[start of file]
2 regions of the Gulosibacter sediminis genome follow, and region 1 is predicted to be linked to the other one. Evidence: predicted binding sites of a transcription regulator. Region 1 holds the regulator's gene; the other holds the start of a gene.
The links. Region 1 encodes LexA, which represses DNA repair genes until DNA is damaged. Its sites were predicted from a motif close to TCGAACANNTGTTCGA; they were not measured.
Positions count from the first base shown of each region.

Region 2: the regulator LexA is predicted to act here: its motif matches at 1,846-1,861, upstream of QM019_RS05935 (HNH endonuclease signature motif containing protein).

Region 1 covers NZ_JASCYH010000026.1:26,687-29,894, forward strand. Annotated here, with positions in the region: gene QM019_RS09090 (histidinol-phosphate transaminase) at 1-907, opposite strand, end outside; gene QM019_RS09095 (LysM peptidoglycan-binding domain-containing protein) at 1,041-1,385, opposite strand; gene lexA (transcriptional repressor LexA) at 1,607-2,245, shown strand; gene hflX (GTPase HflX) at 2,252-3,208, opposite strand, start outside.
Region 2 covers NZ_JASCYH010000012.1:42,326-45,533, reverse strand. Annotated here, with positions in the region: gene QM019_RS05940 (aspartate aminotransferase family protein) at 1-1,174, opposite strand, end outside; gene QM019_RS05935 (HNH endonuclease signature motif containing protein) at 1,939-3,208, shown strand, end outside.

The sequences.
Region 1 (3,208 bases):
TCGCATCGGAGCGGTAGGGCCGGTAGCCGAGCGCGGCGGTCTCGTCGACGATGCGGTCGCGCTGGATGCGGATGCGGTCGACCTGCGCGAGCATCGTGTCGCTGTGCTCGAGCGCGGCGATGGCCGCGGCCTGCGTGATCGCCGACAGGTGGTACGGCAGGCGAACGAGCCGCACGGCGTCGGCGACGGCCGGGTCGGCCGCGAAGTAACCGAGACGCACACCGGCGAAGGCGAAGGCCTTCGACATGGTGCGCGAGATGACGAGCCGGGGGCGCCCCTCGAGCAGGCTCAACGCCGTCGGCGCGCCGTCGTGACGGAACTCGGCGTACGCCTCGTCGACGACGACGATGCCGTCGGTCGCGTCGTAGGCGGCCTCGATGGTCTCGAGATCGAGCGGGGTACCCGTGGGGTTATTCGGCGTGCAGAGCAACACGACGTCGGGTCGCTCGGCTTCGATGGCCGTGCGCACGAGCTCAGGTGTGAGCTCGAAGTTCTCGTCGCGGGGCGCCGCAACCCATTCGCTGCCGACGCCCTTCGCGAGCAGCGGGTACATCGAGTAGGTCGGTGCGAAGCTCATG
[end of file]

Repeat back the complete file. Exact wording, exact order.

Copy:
2 regions of the Gulosibacter sediminis genome follow, and region 1 is predicted to be linked to the other one. Evidence: predicted binding sites of a transcription regulator. Region 1 holds the regulator's gene; the other holds the start of a gene.
The links. Region 1 encodes LexA, which represses DNA repair genes until DNA is damaged. Its sites were predicted from a motif close to TCGAACANNTGTTCGA; they were not measured.
Positions count from the first base shown of each region.

Region 2: the regulator LexA is predicted to act here: its motif matches at 1,846-1,861, upstream of QM019_RS05935 (HNH endonuclease signature motif containing protein).

Region 1 covers NZ_JASCYH010000026.1:26,687-29,894, forward strand. Annotated here, with positions in the region: gene QM019_RS09090 (histidinol-phosphate transaminase) at 1-907, opposite strand, end outside; gene QM019_RS09095 (LysM peptidoglycan-binding domain-containing protein) at 1,041-1,385, opposite strand; gene lexA (transcriptional repressor LexA) at 1,607-2,245, shown strand; gene hflX (GTPase HflX) at 2,252-3,208, opposite strand, start outside.
Region 2 covers NZ_JASCYH010000012.1:42,326-45,533, reverse strand. Annotated here, with positions in the region: gene QM019_RS05940 (aspartate aminotransferase family protein) at 1-1,174, opposite strand, end outside; gene QM019_RS05935 (HNH endonuclease signature motif containing protein) at 1,939-3,208, shown strand, end outside.

The sequences.
Region 1 (3,208 bases):
TCGCATCGGAGCGGTAGGGCCGGTAGCCGAGCGCGGCGGTCTCGTCGACGATGCGGTCGCGCTGGATGCGGATGCGGTCGACCTGCGCGAGCATCGTGTCGCTGTGCTCGAGCGCGGCGATGGCCGCGGCCTGCGTGATCGCCGACAGGTGGTACGGCAGGCGAACGAGCCGCACGGCGTCGGCGACGGCCGGGTCGGCCGCGAAGTAACCGAGACGCACACCGGCGAAGGCGAAGGCCTTCGACATGGTGCGCGAGATGACGAGCCGGGGGCGCCCCTCGAGCAGGCTCAACGCCGTCGGCGCGCCGTCGTGACGGAACTCGGCGTACGCCTCGTCGACGACGACGATGCCGTCGGTCGCGTCGTAGGCGGCCTCGATGGTCTCGAGATCGAGCGGGGTACCCGTGGGGTTATTCGGCGTGCAGAGCAACACGACGTCGGGTCGCTCGGCTTCGATGGCCGTGCGCACGAGCTCAGGTGTGAGCTCGAAGTTCTCGTCGCGGGGCGCCGCAACCCATTCGCTGCCGACGCCCTTCGCGAGCAGCGGGTACATCGAGTAGGTCGGTGCGAAGCTCATG